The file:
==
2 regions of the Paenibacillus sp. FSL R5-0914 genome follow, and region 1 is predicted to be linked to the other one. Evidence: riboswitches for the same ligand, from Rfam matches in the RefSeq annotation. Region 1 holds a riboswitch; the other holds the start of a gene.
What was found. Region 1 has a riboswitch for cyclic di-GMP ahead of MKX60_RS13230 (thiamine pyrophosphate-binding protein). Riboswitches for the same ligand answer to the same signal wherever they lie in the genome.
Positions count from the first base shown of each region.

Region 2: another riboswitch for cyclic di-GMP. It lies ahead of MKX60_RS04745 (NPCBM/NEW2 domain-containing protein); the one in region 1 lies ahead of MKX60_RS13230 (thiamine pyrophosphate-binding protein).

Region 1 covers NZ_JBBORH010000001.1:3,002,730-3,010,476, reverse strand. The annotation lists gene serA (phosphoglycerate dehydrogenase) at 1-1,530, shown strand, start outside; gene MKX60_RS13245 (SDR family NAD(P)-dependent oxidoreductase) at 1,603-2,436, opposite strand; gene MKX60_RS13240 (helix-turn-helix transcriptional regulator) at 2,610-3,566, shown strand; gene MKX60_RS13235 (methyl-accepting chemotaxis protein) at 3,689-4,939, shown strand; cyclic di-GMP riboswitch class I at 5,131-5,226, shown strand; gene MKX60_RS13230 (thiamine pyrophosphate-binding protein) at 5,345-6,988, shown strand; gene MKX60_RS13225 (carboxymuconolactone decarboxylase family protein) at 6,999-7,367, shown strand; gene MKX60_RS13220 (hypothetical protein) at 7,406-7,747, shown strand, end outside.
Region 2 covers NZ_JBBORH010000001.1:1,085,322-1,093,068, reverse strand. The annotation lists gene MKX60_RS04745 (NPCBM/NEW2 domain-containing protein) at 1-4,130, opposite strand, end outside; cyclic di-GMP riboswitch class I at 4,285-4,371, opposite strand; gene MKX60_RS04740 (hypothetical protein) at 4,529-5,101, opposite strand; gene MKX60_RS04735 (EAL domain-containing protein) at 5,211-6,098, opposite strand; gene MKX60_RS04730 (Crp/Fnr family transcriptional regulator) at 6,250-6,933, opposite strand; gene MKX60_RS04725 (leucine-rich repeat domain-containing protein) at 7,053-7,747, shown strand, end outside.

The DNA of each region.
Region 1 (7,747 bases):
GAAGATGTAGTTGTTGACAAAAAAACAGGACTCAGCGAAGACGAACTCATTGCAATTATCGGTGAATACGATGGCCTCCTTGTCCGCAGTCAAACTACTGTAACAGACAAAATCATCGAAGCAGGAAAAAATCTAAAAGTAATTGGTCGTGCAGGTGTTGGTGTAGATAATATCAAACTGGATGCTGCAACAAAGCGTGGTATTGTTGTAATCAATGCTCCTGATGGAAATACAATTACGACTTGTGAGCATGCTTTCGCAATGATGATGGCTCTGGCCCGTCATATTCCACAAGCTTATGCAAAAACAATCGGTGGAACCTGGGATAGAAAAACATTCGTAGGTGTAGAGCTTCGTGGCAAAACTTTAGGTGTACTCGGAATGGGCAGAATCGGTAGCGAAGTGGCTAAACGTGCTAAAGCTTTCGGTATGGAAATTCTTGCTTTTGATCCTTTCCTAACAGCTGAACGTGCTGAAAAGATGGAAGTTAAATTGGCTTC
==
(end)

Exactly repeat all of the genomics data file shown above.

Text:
2 regions of the Paenibacillus sp. FSL R5-0914 genome follow, and region 1 is predicted to be linked to the other one. Evidence: riboswitches for the same ligand, from Rfam matches in the RefSeq annotation. Region 1 holds a riboswitch; the other holds the start of a gene.
What was found. Region 1 has a riboswitch for cyclic di-GMP ahead of MKX60_RS13230 (thiamine pyrophosphate-binding protein). Riboswitches for the same ligand answer to the same signal wherever they lie in the genome.
Positions count from the first base shown of each region.

Region 2: another riboswitch for cyclic di-GMP. It lies ahead of MKX60_RS04745 (NPCBM/NEW2 domain-containing protein); the one in region 1 lies ahead of MKX60_RS13230 (thiamine pyrophosphate-binding protein).

Region 1 covers NZ_JBBORH010000001.1:3,002,730-3,010,476, reverse strand. The annotation lists gene serA (phosphoglycerate dehydrogenase) at 1-1,530, shown strand, start outside; gene MKX60_RS13245 (SDR family NAD(P)-dependent oxidoreductase) at 1,603-2,436, opposite strand; gene MKX60_RS13240 (helix-turn-helix transcriptional regulator) at 2,610-3,566, shown strand; gene MKX60_RS13235 (methyl-accepting chemotaxis protein) at 3,689-4,939, shown strand; cyclic di-GMP riboswitch class I at 5,131-5,226, shown strand; gene MKX60_RS13230 (thiamine pyrophosphate-binding protein) at 5,345-6,988, shown strand; gene MKX60_RS13225 (carboxymuconolactone decarboxylase family protein) at 6,999-7,367, shown strand; gene MKX60_RS13220 (hypothetical protein) at 7,406-7,747, shown strand, end outside.
Region 2 covers NZ_JBBORH010000001.1:1,085,322-1,093,068, reverse strand. The annotation lists gene MKX60_RS04745 (NPCBM/NEW2 domain-containing protein) at 1-4,130, opposite strand, end outside; cyclic di-GMP riboswitch class I at 4,285-4,371, opposite strand; gene MKX60_RS04740 (hypothetical protein) at 4,529-5,101, opposite strand; gene MKX60_RS04735 (EAL domain-containing protein) at 5,211-6,098, opposite strand; gene MKX60_RS04730 (Crp/Fnr family transcriptional regulator) at 6,250-6,933, opposite strand; gene MKX60_RS04725 (leucine-rich repeat domain-containing protein) at 7,053-7,747, shown strand, end outside.

The DNA of each region.
Region 1 (7,747 bases):
GAAGATGTAGTTGTTGACAAAAAAACAGGACTCAGCGAAGACGAACTCATTGCAATTATCGGTGAATACGATGGCCTCCTTGTCCGCAGTCAAACTACTGTAACAGACAAAATCATCGAAGCAGGAAAAAATCTAAAAGTAATTGGTCGTGCAGGTGTTGGTGTAGATAATATCAAACTGGATGCTGCAACAAAGCGTGGTATTGTTGTAATCAATGCTCCTGATGGAAATACAATTACGACTTGTGAGCATGCTTTCGCAATGATGATGGCTCTGGCCCGTCATATTCCACAAGCTTATGCAAAAACAATCGGTGGAACCTGGGATAGAAAAACATTCGTAGGTGTAGAGCTTCGTGGCAAAACTTTAGGTGTACTCGGAATGGGCAGAATCGGTAGCGAAGTGGCTAAACGTGCTAAAGCTTTCGGTATGGAAATTCTTGCTTTTGATCCTTTCCTAACAGCTGAACGTGCTGAAAAGATGGAAGTTAAATTGGCTTC